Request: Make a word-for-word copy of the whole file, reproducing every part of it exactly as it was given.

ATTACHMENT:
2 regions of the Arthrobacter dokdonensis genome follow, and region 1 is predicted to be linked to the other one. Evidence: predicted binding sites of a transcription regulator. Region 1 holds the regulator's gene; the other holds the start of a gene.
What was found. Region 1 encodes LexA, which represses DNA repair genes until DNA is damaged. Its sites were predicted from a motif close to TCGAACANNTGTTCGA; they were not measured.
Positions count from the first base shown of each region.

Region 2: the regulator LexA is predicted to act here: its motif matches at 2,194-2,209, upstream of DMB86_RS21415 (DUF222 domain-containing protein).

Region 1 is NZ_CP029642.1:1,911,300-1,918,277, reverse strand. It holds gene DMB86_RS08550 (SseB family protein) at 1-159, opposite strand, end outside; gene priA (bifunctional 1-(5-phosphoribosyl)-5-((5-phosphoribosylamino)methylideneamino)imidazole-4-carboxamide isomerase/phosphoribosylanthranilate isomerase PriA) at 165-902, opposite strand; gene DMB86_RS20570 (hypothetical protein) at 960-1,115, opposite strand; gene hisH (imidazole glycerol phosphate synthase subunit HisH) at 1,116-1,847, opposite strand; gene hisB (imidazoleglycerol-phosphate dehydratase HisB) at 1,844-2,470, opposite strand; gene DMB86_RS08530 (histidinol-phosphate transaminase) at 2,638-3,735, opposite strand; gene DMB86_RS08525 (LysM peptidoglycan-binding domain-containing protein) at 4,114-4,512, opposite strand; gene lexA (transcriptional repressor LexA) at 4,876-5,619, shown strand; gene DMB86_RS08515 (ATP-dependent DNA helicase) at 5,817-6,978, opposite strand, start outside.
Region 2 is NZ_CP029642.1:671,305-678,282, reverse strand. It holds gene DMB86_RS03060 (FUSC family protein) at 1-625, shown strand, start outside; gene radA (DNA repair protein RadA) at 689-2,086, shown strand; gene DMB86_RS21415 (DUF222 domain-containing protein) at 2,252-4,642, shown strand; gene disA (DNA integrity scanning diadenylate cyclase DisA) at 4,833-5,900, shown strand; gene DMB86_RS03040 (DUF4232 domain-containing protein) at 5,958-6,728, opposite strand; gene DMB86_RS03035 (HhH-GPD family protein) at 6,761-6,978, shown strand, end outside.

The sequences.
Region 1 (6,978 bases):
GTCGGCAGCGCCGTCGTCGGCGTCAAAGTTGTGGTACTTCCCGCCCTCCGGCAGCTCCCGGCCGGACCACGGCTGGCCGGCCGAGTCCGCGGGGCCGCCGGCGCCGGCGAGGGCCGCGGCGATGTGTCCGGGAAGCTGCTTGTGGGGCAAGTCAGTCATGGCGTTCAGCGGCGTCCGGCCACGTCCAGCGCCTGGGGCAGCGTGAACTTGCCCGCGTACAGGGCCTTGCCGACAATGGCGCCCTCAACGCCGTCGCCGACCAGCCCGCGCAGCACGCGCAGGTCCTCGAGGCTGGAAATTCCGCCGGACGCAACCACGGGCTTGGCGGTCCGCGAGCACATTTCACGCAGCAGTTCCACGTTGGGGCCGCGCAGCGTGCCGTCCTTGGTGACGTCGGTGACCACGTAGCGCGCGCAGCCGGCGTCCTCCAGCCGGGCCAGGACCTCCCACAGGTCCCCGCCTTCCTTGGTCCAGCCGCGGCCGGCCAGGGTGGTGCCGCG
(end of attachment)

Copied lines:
2 regions of the Arthrobacter dokdonensis genome follow, and region 1 is predicted to be linked to the other one. Evidence: predicted binding sites of a transcription regulator. Region 1 holds the regulator's gene; the other holds the start of a gene.
What was found. Region 1 encodes LexA, which represses DNA repair genes until DNA is damaged. Its sites were predicted from a motif close to TCGAACANNTGTTCGA; they were not measured.
Positions count from the first base shown of each region.

Region 2: the regulator LexA is predicted to act here: its motif matches at 2,194-2,209, upstream of DMB86_RS21415 (DUF222 domain-containing protein).

Region 1 is NZ_CP029642.1:1,911,300-1,918,277, reverse strand. It holds gene DMB86_RS08550 (SseB family protein) at 1-159, opposite strand, end outside; gene priA (bifunctional 1-(5-phosphoribosyl)-5-((5-phosphoribosylamino)methylideneamino)imidazole-4-carboxamide isomerase/phosphoribosylanthranilate isomerase PriA) at 165-902, opposite strand; gene DMB86_RS20570 (hypothetical protein) at 960-1,115, opposite strand; gene hisH (imidazole glycerol phosphate synthase subunit HisH) at 1,116-1,847, opposite strand; gene hisB (imidazoleglycerol-phosphate dehydratase HisB) at 1,844-2,470, opposite strand; gene DMB86_RS08530 (histidinol-phosphate transaminase) at 2,638-3,735, opposite strand; gene DMB86_RS08525 (LysM peptidoglycan-binding domain-containing protein) at 4,114-4,512, opposite strand; gene lexA (transcriptional repressor LexA) at 4,876-5,619, shown strand; gene DMB86_RS08515 (ATP-dependent DNA helicase) at 5,817-6,978, opposite strand, start outside.
Region 2 is NZ_CP029642.1:671,305-678,282, reverse strand. It holds gene DMB86_RS03060 (FUSC family protein) at 1-625, shown strand, start outside; gene radA (DNA repair protein RadA) at 689-2,086, shown strand; gene DMB86_RS21415 (DUF222 domain-containing protein) at 2,252-4,642, shown strand; gene disA (DNA integrity scanning diadenylate cyclase DisA) at 4,833-5,900, shown strand; gene DMB86_RS03040 (DUF4232 domain-containing protein) at 5,958-6,728, opposite strand; gene DMB86_RS03035 (HhH-GPD family protein) at 6,761-6,978, shown strand, end outside.

The sequences.
Region 1 (6,978 bases):
GTCGGCAGCGCCGTCGTCGGCGTCAAAGTTGTGGTACTTCCCGCCCTCCGGCAGCTCCCGGCCGGACCACGGCTGGCCGGCCGAGTCCGCGGGGCCGCCGGCGCCGGCGAGGGCCGCGGCGATGTGTCCGGGAAGCTGCTTGTGGGGCAAGTCAGTCATGGCGTTCAGCGGCGTCCGGCCACGTCCAGCGCCTGGGGCAGCGTGAACTTGCCCGCGTACAGGGCCTTGCCGACAATGGCGCCCTCAACGCCGTCGCCGACCAGCCCGCGCAGCACGCGCAGGTCCTCGAGGCTGGAAATTCCGCCGGACGCAACCACGGGCTTGGCGGTCCGCGAGCACATTTCACGCAGCAGTTCCACGTTGGGGCCGCGCAGCGTGCCGTCCTTGGTGACGTCGGTGACCACGTAGCGCGCGCAGCCGGCGTCCTCCAGCCGGGCCAGGACCTCCCACAGGTCCCCGCCTTCCTTGGTCCAGCCGCGGCCGGCCAGGGTGGTGCCGCG